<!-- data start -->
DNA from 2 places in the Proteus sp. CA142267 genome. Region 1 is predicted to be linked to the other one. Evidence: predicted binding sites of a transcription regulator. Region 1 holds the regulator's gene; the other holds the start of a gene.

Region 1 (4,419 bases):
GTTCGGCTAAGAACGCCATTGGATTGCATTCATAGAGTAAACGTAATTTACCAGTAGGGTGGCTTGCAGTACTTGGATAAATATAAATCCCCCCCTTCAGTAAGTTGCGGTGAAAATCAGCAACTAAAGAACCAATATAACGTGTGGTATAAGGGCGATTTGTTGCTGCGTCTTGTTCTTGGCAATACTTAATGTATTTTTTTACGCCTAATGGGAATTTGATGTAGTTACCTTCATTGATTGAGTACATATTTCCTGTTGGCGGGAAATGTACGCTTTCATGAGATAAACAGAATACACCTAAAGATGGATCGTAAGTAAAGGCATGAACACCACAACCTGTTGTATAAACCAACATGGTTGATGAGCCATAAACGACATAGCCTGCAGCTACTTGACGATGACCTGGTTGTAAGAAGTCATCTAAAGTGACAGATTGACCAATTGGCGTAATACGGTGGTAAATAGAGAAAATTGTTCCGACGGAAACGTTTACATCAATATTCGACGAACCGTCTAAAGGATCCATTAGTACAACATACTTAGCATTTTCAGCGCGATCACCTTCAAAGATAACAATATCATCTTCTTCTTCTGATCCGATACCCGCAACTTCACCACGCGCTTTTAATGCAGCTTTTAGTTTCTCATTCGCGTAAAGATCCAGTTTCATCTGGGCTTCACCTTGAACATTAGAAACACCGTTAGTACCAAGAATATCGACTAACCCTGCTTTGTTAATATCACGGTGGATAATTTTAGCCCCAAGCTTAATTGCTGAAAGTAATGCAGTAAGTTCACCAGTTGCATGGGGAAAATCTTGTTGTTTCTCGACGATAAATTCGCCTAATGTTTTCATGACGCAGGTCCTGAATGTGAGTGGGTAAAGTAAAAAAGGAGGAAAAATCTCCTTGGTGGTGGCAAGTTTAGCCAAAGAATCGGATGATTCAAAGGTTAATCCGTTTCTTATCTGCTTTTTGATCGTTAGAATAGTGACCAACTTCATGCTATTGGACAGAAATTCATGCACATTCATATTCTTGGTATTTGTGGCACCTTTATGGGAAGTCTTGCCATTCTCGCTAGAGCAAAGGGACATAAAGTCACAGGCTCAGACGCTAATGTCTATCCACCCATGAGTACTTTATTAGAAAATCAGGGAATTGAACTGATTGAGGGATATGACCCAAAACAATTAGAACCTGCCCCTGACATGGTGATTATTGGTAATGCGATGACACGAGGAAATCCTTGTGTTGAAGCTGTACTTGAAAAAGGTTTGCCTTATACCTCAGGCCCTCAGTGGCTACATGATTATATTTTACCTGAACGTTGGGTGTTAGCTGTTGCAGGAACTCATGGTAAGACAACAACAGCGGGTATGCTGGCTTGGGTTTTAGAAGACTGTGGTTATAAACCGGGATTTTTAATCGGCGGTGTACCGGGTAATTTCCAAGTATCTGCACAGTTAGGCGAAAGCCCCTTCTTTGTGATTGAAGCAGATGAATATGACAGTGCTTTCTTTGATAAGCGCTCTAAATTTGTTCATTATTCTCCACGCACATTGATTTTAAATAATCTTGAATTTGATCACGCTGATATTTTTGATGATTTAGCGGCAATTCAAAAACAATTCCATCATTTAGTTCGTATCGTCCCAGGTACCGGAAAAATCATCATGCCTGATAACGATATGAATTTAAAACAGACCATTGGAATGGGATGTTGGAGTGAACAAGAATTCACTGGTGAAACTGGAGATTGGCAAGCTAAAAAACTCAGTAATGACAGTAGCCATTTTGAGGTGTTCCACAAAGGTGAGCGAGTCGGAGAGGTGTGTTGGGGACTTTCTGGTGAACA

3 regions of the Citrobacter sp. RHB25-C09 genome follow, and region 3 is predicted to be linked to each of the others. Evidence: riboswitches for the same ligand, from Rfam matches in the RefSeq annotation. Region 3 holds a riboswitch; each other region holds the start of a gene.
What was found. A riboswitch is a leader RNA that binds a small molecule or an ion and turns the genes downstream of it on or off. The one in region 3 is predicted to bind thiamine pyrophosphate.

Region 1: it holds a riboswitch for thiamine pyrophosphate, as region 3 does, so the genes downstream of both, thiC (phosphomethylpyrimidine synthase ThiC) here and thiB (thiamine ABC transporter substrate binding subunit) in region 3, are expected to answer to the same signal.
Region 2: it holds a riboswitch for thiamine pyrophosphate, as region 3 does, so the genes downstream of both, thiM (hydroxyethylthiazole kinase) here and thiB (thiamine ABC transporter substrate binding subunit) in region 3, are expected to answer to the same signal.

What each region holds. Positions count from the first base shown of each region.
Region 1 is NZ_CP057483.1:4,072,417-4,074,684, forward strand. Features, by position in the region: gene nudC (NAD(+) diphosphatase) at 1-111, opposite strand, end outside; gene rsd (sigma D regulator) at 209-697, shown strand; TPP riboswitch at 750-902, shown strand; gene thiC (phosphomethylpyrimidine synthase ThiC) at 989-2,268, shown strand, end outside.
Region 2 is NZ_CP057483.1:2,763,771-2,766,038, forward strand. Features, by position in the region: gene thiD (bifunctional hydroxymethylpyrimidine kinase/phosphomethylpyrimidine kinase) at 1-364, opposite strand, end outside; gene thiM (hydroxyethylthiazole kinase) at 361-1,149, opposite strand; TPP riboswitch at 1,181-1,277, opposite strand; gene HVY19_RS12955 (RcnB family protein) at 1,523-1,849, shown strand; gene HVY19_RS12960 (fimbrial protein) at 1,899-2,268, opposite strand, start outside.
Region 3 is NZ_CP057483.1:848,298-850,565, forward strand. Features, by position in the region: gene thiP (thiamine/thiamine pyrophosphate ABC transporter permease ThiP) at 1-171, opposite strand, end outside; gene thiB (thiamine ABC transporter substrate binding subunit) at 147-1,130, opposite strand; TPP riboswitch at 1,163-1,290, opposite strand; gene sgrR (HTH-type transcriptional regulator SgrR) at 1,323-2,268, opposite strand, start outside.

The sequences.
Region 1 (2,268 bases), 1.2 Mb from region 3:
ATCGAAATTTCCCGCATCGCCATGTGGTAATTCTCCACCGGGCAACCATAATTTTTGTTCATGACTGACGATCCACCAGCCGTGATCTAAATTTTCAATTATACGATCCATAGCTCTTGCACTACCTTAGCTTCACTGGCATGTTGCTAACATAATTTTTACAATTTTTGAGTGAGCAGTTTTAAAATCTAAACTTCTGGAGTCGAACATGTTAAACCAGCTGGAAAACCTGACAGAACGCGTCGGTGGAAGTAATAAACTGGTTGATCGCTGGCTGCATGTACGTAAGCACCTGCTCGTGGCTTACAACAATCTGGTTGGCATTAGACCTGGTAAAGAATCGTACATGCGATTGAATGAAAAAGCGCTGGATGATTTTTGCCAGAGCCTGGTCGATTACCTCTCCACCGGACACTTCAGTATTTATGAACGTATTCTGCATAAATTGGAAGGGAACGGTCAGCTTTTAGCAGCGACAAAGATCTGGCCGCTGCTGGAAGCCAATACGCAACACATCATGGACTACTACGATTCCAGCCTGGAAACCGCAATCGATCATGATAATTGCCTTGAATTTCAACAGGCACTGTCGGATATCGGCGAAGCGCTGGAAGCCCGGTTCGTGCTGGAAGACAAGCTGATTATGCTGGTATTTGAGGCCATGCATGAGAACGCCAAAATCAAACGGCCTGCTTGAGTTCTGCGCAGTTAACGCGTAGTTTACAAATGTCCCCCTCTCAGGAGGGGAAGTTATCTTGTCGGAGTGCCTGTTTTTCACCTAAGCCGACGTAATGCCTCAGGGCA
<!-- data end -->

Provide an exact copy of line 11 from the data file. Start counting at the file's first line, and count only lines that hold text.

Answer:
Region 3 is NZ_CP057483.1:848,298-850,565, forward strand. Features, by position in the region: gene thiP (thiamine/thiamine pyrophosphate ABC transporter permease ThiP) at 1-171, opposite strand, end outside; gene thiB (thiamine ABC transporter substrate binding subunit) at 147-1,130, opposite strand; TPP riboswitch at 1,163-1,290, opposite strand; gene sgrR (HTH-type transcriptional regulator SgrR) at 1,323-2,268, opposite strand, start outside.